The municipality has surveyed seniors about their concerns. The older residents feel psychologically disconnected from their community because of the large number of incomers and resulting changes. Seniors living out of town are physically distanced from town by barriers related to winter weather, geography and transportation. Almost all seniors say they want to age in place, but appropriate, affordable housing and access to medical care are barriers to that. Many seniors are lonely and are at increased risk of social isolation because of mobility issues, caregiving responsibilities, or living alone.

The municipality has convened a community-wide meeting to discuss the issues facing seniors. They have invited citizens, community organizations (Legion, Lions, 4H, Big Sisters) businesses (Co-op, insurance company, restaurant, Troy Care Home) and representatives from public organizations (schools, library), faith groups and the provincial government.

Activity 1: Instructions to groups
  • Think about the concerns of seniors in Troy. Discuss what could be done to address some of the concerns expressed by seniors there
  • Consider the risk factors and protective factors for social isolation – how can the risks factors be minimized and the protective factors improved on
  • Which risk factors are most common in this community
  • Which protective factors could be strengthened? Use these to prioritize initiatives
Activity 2: Instructions to groups
  • How can the principles of social innovation leadto solutions for the issues faced by seniors in Troy?
  • How could different people and organizations in the community work together to support a solution to meet the needs of the seniors?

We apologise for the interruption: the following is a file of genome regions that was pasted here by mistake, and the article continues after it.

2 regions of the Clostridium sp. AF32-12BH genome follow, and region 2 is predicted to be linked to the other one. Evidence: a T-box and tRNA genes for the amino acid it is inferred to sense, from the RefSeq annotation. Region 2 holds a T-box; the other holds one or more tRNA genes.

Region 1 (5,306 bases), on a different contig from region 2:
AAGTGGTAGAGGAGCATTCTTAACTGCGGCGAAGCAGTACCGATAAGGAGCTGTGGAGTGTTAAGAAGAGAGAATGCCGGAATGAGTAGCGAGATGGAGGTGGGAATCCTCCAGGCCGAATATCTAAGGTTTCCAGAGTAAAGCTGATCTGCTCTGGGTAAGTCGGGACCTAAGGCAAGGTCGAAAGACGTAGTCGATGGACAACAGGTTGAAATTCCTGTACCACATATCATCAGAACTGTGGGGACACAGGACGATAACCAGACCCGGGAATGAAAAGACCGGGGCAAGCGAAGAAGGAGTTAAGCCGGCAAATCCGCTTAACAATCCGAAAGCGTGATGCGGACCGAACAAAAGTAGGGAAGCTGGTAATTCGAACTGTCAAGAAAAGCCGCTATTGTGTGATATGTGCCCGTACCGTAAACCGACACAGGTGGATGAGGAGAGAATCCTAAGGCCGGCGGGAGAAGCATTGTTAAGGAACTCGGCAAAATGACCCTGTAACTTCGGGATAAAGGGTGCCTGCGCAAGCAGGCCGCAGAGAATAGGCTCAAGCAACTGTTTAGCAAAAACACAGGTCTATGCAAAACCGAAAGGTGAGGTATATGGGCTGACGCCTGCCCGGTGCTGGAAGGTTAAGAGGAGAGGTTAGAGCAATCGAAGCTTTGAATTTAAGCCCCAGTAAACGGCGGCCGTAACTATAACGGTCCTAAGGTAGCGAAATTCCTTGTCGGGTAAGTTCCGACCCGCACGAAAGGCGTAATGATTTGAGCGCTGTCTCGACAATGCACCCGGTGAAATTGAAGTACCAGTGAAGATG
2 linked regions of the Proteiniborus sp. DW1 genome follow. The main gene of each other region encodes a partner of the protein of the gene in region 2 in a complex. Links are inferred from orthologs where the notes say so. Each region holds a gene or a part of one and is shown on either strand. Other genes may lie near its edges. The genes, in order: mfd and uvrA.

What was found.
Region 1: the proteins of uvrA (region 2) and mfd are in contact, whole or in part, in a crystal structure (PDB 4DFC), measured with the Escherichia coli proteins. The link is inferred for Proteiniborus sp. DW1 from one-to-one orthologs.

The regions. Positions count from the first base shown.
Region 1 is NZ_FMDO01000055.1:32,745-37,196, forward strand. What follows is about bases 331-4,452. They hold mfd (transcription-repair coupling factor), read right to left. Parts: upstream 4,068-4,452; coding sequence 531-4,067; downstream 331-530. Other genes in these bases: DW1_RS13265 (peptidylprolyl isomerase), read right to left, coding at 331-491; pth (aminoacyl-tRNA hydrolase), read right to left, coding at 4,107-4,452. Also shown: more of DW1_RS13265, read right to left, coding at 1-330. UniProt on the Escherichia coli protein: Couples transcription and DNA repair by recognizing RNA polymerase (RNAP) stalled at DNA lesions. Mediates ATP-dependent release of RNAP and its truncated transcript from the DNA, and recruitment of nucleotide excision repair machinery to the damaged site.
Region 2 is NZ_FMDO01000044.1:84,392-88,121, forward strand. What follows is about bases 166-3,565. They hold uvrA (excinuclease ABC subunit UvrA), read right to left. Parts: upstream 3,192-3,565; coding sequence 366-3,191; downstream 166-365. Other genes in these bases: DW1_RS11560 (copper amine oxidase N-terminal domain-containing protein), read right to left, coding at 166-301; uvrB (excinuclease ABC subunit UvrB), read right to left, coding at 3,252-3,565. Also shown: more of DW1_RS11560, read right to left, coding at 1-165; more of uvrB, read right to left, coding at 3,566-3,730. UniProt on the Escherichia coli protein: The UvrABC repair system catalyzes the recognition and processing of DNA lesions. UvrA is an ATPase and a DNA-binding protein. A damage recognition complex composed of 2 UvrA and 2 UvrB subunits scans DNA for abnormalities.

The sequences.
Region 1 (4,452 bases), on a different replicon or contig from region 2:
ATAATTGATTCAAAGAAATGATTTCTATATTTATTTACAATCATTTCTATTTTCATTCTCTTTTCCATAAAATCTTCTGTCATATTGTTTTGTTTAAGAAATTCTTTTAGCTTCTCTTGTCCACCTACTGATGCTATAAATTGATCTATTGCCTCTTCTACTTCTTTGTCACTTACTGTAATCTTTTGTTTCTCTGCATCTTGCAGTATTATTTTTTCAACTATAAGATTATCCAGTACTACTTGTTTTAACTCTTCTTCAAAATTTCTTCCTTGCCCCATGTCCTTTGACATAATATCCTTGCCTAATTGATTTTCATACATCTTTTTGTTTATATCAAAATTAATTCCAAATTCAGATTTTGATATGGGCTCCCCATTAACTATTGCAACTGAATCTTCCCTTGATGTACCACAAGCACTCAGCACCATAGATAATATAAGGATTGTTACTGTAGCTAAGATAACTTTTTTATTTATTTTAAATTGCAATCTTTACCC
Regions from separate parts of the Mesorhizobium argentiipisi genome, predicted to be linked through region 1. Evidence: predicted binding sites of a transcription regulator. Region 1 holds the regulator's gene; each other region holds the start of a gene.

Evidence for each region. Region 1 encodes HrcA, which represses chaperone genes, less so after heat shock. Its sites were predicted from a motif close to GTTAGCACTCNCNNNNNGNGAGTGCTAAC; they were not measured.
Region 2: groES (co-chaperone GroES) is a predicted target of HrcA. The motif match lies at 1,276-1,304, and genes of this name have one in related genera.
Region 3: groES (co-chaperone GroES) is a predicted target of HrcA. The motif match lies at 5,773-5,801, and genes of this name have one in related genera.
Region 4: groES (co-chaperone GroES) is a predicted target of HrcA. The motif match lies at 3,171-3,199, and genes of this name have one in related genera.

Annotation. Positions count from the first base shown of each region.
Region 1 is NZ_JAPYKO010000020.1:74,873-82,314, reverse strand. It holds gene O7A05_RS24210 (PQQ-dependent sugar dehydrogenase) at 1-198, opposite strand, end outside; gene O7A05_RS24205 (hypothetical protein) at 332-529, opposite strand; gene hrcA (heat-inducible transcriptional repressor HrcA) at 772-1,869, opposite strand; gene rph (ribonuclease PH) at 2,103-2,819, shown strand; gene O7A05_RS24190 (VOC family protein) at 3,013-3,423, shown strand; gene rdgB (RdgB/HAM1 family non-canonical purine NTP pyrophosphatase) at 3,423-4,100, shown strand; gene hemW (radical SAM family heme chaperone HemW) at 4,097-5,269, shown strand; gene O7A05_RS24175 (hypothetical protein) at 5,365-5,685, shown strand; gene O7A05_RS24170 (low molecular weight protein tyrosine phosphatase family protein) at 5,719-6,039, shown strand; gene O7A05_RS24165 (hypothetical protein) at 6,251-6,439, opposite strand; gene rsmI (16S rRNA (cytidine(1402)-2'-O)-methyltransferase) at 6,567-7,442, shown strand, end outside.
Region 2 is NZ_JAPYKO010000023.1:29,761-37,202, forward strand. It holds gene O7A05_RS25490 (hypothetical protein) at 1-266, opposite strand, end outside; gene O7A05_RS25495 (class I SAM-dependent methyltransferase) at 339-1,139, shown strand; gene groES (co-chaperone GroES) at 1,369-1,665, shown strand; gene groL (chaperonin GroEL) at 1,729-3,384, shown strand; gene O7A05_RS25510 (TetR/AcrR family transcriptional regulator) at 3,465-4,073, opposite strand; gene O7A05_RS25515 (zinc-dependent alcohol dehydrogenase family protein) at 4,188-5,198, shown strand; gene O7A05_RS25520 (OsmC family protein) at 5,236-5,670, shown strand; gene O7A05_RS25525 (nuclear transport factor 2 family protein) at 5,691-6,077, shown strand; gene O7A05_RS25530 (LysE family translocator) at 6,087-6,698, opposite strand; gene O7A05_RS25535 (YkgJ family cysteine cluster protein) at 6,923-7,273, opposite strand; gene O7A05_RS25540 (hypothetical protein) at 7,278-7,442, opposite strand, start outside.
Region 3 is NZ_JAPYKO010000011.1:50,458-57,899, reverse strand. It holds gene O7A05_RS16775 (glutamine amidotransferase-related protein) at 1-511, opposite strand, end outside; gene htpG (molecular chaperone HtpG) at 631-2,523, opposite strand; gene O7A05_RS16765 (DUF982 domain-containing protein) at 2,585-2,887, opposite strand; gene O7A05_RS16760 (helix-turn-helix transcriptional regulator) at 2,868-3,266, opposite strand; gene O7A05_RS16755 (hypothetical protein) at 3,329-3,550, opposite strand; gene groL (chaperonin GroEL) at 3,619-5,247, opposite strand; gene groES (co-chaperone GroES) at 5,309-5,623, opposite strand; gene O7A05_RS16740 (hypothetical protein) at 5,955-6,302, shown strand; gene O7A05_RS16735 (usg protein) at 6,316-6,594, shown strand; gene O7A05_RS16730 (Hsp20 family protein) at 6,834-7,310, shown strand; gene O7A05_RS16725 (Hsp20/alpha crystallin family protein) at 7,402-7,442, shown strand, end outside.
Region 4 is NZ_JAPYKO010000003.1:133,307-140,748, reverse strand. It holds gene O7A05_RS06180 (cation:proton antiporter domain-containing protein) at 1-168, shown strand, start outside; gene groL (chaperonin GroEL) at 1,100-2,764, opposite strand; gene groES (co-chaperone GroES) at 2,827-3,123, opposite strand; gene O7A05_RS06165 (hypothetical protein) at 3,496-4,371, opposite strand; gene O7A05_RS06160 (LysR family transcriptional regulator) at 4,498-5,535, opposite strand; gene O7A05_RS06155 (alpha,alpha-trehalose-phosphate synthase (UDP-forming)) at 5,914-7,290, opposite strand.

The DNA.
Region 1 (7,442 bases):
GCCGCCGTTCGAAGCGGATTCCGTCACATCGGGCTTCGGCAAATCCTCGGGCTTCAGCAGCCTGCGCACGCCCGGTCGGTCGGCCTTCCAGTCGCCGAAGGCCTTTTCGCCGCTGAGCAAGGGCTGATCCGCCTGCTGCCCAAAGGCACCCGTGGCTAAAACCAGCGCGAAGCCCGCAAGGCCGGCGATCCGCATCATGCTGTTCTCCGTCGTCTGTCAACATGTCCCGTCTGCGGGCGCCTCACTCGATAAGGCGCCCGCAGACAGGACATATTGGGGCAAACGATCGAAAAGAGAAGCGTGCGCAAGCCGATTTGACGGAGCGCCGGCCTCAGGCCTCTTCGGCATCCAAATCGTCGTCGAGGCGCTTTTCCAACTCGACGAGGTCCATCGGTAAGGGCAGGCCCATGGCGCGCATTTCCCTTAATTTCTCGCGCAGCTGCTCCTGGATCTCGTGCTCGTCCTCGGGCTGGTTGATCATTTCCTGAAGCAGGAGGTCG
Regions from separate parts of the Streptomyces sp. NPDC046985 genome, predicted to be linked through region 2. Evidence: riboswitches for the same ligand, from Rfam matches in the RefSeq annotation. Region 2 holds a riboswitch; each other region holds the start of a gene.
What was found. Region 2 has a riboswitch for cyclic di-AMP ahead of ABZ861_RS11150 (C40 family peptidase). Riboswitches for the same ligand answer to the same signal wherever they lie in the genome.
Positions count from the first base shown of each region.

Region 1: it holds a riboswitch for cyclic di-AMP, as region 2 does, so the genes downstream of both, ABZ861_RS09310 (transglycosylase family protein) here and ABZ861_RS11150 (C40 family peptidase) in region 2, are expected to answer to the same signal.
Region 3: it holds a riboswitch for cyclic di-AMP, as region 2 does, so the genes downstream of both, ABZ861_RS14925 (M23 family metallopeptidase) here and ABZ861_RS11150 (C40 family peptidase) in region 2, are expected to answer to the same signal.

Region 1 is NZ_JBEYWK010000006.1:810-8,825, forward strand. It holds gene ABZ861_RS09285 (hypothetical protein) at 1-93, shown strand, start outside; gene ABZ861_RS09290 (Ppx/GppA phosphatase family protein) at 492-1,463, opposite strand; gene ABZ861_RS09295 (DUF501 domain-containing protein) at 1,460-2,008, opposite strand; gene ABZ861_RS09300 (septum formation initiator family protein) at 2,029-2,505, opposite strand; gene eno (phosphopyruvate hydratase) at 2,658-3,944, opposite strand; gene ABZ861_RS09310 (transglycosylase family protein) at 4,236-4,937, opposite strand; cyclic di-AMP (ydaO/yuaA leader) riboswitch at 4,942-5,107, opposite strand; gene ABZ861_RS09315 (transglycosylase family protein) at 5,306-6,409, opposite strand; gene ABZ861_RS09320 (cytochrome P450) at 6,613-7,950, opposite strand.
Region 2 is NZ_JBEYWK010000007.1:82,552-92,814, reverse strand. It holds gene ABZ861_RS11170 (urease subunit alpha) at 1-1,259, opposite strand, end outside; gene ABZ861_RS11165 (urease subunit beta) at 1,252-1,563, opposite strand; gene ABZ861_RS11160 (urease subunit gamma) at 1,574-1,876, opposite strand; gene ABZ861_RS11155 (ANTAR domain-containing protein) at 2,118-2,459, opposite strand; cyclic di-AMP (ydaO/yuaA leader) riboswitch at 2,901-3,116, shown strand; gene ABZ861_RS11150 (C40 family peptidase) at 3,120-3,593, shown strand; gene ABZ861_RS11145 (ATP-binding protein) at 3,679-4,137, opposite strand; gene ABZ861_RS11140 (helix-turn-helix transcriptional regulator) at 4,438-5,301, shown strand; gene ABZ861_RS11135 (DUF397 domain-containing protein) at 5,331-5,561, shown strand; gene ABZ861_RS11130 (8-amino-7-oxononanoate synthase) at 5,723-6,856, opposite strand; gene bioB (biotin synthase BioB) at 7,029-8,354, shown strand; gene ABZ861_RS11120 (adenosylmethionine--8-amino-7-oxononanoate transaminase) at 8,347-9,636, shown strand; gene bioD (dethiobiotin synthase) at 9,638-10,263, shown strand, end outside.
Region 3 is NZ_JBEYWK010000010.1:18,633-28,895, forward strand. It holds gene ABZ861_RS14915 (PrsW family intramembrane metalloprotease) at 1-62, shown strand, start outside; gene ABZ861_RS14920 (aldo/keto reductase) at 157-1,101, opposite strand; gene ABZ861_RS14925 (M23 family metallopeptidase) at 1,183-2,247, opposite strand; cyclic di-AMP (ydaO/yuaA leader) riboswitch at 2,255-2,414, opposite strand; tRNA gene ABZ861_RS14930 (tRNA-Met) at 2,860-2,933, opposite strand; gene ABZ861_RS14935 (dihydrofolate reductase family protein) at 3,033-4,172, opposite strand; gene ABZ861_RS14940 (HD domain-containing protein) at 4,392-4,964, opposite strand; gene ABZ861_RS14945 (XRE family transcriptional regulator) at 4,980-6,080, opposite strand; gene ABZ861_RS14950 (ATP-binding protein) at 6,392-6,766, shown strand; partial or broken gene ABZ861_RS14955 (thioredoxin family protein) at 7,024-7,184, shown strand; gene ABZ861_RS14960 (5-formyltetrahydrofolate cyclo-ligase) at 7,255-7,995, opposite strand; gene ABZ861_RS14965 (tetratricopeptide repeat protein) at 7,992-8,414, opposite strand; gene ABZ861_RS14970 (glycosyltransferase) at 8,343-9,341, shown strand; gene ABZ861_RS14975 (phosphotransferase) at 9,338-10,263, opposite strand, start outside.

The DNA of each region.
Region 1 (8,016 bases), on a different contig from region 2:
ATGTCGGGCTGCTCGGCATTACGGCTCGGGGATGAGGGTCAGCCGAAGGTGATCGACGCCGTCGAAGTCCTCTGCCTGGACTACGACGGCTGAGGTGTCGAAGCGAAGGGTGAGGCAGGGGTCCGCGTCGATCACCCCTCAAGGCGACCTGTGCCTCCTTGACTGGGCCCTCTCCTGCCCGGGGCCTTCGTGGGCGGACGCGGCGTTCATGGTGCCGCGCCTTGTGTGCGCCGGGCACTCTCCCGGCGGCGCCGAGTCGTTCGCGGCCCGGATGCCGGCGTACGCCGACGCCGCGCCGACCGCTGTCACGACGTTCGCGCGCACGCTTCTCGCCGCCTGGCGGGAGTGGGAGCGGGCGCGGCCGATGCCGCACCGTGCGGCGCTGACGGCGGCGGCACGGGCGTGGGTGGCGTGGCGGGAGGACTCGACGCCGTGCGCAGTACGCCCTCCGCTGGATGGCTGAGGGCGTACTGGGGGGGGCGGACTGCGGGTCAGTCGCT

• How could Troy strengthen its assets, programs, funding, and expertise? What new cross‑sectoral partnerships are possible (business, community, citizens and governments)?
  • Are there successful projects for other groups or from places that could be adapted?
  • Is there a new approach that would respond to the issue?
  • Are there changing attitudes or developing initiatives (e.g. Age Friendly Community movement) to connect to?
  • Could new technologies help create solutions?

Wrap-up activity

Ask participants to identify what they can do in their community after the event. Use “1-2-4-all” tool (Appendix B: Tools for ideas exchange events ).

  • What do you hope happens in the future?
  • What practical first step can you take now to move things in this direction?

Group reporters share results of activity with larger audience.

Next steps

To keep momentum after the event, write down the results of the activity and the steps participants commit to take in the next month. Groups will form around different issues. Encourage participants to set follow-up meetings before they leave the event. Participants can add their contact information to a list to stay involved, with the understanding that it will be shared with other participants.

Participants complete event feedback form (Appendix F: Event feedback form)

After the event

The facilitator writes an event report (Appendix G: Reporting template) based on their observations, notes from group secretaries and completed feedback forms. Facilitators should follow up with participants to share key issues from the event, especially those that need further exploration.

One-day ideas exchange event

Content

Presentation – same as for the partial-day ideas-exchange event

Activity

Step 1: Small group discussion

Break into small groups. Each table should have participants from different sectors. Each group chooses a reporter and a secretary. The reporter reports back to the larger group. The facilitator writes points on a flip chart. At the end of the day, group secretaries give their notes to the facilitator.

Have each group discuss which seniors are at particular risk (i.e. vulnerable) of social isolation in their community. Once group participants agree, each group chooses a population to focus on, using the strategies below. Groups can share the same focus. Otherwise, especially with a smaller audience, groups can address seniors in general.

Following the steps below each group focuses on one best practice strategy for addressing social isolation for the population they chose:

  • increasing access to services/programs
  • increasing seniors’ participation in social activities or